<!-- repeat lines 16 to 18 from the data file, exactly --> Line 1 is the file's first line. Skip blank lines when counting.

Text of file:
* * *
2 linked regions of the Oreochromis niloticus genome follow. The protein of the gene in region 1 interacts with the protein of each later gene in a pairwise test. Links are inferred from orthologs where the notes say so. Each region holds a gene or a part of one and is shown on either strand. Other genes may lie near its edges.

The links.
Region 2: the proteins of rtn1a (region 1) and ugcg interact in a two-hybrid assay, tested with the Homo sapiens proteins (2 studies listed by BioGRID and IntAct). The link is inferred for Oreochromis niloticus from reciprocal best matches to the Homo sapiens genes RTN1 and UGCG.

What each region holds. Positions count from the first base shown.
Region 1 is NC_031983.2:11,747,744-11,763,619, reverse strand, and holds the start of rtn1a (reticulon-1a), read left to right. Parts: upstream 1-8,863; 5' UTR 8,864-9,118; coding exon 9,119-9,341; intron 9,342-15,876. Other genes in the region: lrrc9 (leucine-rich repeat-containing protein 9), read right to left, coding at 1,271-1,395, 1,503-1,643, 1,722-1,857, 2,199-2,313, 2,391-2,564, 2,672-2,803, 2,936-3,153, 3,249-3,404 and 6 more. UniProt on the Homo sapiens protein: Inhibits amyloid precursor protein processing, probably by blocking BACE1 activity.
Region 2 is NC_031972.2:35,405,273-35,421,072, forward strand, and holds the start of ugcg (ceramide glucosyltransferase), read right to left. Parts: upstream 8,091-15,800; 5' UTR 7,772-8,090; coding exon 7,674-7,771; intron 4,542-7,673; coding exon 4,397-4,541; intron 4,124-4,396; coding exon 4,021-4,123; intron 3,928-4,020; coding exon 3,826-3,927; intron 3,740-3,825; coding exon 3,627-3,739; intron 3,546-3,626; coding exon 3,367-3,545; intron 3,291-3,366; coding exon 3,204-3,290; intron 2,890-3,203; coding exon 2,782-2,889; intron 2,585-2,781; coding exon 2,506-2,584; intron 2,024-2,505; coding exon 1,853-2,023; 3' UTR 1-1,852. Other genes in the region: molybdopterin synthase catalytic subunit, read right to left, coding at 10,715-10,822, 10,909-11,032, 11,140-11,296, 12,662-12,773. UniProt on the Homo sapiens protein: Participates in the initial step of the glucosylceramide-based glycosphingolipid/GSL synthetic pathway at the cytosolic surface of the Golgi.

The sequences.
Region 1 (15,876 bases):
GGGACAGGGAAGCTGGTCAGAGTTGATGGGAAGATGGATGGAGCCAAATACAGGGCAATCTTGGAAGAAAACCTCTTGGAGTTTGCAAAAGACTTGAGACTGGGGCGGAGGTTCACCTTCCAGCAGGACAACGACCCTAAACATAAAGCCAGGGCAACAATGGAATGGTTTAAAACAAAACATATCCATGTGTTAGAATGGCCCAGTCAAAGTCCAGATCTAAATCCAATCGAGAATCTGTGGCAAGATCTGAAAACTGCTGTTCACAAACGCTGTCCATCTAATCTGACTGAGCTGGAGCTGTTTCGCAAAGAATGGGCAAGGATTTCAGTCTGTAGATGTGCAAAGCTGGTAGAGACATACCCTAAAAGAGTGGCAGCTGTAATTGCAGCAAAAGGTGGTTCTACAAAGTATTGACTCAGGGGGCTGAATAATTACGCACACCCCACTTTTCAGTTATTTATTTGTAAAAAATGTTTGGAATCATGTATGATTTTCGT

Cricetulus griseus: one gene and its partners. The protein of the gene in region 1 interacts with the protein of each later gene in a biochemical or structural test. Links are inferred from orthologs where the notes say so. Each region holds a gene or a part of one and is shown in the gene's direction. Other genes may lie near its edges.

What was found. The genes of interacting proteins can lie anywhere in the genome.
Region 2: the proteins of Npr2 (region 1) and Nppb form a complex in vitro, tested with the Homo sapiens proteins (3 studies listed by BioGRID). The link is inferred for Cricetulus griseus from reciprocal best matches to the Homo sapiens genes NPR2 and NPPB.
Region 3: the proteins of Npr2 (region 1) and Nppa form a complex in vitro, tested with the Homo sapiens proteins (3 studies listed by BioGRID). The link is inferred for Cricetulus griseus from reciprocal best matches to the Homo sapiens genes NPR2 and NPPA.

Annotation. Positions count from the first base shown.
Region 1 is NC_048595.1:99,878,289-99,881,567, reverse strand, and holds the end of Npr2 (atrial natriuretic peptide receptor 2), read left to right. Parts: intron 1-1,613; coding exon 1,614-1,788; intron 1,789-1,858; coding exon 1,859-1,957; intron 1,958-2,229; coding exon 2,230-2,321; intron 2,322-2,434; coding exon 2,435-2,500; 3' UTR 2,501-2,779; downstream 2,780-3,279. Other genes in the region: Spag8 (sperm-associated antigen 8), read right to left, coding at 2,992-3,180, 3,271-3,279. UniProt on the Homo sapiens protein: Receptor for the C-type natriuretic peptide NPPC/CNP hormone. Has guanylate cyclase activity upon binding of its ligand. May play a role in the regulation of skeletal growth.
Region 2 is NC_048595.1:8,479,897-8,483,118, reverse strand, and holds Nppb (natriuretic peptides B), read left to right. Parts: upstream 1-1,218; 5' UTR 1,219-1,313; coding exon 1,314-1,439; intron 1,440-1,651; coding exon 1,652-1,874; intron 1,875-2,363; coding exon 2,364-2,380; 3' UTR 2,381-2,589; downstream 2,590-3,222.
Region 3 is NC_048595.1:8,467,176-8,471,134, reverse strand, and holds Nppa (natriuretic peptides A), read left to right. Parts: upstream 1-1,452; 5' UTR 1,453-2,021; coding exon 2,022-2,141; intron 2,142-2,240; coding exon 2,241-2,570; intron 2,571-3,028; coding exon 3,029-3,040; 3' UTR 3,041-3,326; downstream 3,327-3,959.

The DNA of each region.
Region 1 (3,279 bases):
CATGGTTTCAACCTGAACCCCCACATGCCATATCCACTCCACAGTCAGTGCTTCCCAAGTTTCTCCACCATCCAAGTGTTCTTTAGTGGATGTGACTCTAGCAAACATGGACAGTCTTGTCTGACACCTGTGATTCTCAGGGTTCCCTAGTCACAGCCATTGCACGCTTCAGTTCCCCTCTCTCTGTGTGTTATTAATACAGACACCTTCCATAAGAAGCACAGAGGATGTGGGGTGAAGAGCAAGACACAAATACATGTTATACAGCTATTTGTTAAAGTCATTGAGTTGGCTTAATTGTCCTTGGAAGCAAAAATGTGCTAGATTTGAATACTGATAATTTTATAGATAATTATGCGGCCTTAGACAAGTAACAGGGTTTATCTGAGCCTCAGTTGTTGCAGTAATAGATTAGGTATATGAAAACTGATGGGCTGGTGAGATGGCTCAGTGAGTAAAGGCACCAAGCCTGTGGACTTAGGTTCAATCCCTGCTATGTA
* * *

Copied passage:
Region 2 is NC_048595.1:8,479,897-8,483,118, reverse strand, and holds Nppb (natriuretic peptides B), read left to right. Parts: upstream 1-1,218; 5' UTR 1,219-1,313; coding exon 1,314-1,439; intron 1,440-1,651; coding exon 1,652-1,874; intron 1,875-2,363; coding exon 2,364-2,380; 3' UTR 2,381-2,589; downstream 2,590-3,222.
Region 3 is NC_048595.1:8,467,176-8,471,134, reverse strand, and holds Nppa (natriuretic peptides A), read left to right. Parts: upstream 1-1,452; 5' UTR 1,453-2,021; coding exon 2,022-2,141; intron 2,142-2,240; coding exon 2,241-2,570; intron 2,571-3,028; coding exon 3,029-3,040; 3' UTR 3,041-3,326; downstream 3,327-3,959.

The DNA of each region.